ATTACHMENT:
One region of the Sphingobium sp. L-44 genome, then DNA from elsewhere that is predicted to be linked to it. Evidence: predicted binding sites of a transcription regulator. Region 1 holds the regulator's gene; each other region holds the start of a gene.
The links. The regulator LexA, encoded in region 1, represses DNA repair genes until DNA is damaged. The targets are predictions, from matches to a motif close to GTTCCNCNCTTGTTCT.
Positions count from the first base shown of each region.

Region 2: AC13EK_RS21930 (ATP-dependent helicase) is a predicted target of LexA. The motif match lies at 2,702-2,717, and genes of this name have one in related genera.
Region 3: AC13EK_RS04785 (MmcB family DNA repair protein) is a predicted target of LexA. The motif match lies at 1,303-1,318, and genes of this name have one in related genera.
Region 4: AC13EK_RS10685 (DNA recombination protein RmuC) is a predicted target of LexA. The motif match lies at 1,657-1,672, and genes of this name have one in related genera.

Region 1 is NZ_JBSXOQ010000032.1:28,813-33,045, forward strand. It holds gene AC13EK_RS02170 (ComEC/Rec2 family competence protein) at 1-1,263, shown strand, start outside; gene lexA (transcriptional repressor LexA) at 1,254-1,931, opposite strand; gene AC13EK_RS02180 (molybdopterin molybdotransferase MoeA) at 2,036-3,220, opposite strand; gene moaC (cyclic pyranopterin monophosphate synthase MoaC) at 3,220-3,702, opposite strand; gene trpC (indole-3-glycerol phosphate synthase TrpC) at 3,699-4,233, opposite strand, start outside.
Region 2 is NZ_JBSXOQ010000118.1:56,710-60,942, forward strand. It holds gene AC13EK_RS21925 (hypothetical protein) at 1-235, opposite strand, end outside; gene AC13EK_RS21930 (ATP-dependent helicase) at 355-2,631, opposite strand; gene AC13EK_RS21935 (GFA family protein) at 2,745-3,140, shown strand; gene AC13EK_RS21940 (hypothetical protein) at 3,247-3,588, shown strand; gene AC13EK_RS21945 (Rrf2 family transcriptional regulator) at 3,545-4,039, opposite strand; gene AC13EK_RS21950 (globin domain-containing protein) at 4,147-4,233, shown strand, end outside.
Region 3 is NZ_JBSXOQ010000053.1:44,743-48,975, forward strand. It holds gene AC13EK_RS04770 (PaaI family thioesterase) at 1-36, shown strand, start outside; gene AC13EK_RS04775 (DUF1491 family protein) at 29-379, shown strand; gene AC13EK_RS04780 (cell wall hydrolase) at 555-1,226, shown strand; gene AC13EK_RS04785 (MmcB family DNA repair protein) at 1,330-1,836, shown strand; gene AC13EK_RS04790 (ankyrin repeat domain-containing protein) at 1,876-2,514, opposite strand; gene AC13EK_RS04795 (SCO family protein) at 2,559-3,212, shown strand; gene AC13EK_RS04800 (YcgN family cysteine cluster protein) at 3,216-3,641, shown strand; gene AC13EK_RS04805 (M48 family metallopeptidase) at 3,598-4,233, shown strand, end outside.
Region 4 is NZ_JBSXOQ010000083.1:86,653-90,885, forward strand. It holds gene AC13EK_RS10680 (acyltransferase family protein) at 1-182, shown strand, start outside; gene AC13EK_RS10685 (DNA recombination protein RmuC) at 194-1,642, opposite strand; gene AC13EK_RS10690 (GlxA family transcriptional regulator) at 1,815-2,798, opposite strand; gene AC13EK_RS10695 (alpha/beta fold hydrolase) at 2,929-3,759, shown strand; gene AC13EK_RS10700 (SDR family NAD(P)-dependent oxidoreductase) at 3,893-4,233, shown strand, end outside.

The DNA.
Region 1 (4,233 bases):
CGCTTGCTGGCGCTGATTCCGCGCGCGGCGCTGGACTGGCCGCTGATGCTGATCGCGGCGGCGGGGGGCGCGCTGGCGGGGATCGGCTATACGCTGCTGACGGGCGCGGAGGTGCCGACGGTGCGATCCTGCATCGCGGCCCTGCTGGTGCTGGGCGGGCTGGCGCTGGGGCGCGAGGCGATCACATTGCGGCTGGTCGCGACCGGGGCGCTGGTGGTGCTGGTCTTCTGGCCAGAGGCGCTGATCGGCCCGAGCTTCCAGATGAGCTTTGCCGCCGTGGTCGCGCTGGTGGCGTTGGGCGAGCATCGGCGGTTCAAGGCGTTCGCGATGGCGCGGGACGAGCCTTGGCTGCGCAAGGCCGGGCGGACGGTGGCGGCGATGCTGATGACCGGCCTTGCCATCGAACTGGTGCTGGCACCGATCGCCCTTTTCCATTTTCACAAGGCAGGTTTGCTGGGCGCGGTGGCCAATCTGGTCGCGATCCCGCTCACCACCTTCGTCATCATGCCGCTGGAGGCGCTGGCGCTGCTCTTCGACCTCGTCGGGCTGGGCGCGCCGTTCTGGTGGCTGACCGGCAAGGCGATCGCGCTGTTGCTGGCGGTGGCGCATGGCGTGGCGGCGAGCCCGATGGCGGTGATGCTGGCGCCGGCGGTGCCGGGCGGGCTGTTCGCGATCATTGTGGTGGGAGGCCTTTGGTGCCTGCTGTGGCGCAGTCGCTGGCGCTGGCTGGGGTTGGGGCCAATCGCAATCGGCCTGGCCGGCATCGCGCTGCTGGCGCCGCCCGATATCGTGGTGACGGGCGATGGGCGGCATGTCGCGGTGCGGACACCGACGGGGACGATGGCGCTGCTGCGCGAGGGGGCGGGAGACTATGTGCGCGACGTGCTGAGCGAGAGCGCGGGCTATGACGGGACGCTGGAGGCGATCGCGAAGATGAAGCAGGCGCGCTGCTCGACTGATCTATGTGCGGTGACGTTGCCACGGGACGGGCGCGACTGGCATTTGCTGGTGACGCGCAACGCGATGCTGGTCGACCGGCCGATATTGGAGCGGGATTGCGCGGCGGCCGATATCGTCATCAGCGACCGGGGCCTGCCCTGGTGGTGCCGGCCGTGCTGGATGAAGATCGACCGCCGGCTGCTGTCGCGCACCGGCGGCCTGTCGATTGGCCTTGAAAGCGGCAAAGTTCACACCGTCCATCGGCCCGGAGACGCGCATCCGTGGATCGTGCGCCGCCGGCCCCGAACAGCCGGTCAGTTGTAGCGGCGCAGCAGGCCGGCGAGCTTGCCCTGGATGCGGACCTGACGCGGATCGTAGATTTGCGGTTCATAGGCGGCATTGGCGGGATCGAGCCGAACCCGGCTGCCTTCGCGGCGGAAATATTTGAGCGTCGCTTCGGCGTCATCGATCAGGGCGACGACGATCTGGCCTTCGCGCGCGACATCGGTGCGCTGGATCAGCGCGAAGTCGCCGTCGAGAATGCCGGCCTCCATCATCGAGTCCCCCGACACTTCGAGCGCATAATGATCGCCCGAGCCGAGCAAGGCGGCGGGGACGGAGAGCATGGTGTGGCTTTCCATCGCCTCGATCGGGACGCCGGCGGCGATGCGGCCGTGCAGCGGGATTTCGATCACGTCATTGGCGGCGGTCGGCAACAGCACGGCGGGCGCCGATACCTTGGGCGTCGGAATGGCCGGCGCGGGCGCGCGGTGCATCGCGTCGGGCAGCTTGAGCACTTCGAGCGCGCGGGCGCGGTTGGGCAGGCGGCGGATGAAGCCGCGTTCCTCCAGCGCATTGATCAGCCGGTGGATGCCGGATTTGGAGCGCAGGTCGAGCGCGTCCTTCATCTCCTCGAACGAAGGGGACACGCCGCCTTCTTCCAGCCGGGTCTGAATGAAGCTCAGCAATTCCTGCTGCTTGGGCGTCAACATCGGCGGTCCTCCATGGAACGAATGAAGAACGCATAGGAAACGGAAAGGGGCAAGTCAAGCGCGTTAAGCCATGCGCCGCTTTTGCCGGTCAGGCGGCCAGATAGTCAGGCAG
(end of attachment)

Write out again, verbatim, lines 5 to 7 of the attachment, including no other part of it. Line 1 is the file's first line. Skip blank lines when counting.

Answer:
Region 3: AC13EK_RS04785 (MmcB family DNA repair protein) is a predicted target of LexA. The motif match lies at 1,303-1,318, and genes of this name have one in related genera.
Region 4: AC13EK_RS10685 (DNA recombination protein RmuC) is a predicted target of LexA. The motif match lies at 1,657-1,672, and genes of this name have one in related genera.

Region 1 is NZ_JBSXOQ010000032.1:28,813-33,045, forward strand. It holds gene AC13EK_RS02170 (ComEC/Rec2 family competence protein) at 1-1,263, shown strand, start outside; gene lexA (transcriptional repressor LexA) at 1,254-1,931, opposite strand; gene AC13EK_RS02180 (molybdopterin molybdotransferase MoeA) at 2,036-3,220, opposite strand; gene moaC (cyclic pyranopterin monophosphate synthase MoaC) at 3,220-3,702, opposite strand; gene trpC (indole-3-glycerol phosphate synthase TrpC) at 3,699-4,233, opposite strand, start outside.